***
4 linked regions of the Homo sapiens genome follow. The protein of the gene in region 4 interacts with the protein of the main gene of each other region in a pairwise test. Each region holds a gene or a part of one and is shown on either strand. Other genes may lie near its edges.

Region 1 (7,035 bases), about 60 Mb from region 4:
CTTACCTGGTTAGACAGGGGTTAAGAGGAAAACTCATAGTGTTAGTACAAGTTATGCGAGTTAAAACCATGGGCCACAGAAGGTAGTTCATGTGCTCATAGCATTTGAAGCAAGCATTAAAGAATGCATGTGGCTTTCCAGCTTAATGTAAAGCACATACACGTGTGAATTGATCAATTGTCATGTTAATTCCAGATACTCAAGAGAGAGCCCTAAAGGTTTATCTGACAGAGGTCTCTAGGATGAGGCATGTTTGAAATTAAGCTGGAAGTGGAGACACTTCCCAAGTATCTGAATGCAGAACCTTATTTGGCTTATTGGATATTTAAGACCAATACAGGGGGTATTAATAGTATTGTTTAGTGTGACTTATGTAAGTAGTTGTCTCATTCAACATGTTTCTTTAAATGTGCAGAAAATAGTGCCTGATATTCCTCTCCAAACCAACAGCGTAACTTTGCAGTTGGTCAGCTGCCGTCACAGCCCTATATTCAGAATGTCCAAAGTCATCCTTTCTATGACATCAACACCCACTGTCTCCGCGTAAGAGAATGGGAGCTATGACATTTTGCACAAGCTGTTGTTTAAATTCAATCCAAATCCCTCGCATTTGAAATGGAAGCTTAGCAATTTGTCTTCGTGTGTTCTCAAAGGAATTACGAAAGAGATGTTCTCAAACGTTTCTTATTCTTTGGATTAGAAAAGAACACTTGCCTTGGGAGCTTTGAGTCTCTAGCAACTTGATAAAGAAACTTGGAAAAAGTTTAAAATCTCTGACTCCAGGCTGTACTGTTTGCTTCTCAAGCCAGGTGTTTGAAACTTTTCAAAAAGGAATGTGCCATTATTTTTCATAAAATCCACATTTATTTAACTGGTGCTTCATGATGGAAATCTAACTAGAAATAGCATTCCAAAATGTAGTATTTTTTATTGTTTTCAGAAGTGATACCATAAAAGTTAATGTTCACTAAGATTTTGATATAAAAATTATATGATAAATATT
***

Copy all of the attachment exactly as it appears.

4 linked regions of the Homo sapiens genome follow. The protein of the gene in region 4 interacts with the protein of the main gene of each other region in a pairwise test. Each region holds a gene or a part of one and is shown on either strand. Other genes may lie near its edges.

Region 1 (7,035 bases), about 60 Mb from region 4:
CTTACCTGGTTAGACAGGGGTTAAGAGGAAAACTCATAGTGTTAGTACAAGTTATGCGAGTTAAAACCATGGGCCACAGAAGGTAGTTCATGTGCTCATAGCATTTGAAGCAAGCATTAAAGAATGCATGTGGCTTTCCAGCTTAATGTAAAGCACATACACGTGTGAATTGATCAATTGTCATGTTAATTCCAGATACTCAAGAGAGAGCCCTAAAGGTTTATCTGACAGAGGTCTCTAGGATGAGGCATGTTTGAAATTAAGCTGGAAGTGGAGACACTTCCCAAGTATCTGAATGCAGAACCTTATTTGGCTTATTGGATATTTAAGACCAATACAGGGGGTATTAATAGTATTGTTTAGTGTGACTTATGTAAGTAGTTGTCTCATTCAACATGTTTCTTTAAATGTGCAGAAAATAGTGCCTGATATTCCTCTCCAAACCAACAGCGTAACTTTGCAGTTGGTCAGCTGCCGTCACAGCCCTATATTCAGAATGTCCAAAGTCATCCTTTCTATGACATCAACACCCACTGTCTCCGCGTAAGAGAATGGGAGCTATGACATTTTGCACAAGCTGTTGTTTAAATTCAATCCAAATCCCTCGCATTTGAAATGGAAGCTTAGCAATTTGTCTTCGTGTGTTCTCAAAGGAATTACGAAAGAGATGTTCTCAAACGTTTCTTATTCTTTGGATTAGAAAAGAACACTTGCCTTGGGAGCTTTGAGTCTCTAGCAACTTGATAAAGAAACTTGGAAAAAGTTTAAAATCTCTGACTCCAGGCTGTACTGTTTGCTTCTCAAGCCAGGTGTTTGAAACTTTTCAAAAAGGAATGTGCCATTATTTTTCATAAAATCCACATTTATTTAACTGGTGCTTCATGATGGAAATCTAACTAGAAATAGCATTCCAAAATGTAGTATTTTTTATTGTTTTCAGAAGTGATACCATAAAAGTTAATGTTCACTAAGATTTTGATATAAAAATTATATGATAAATATT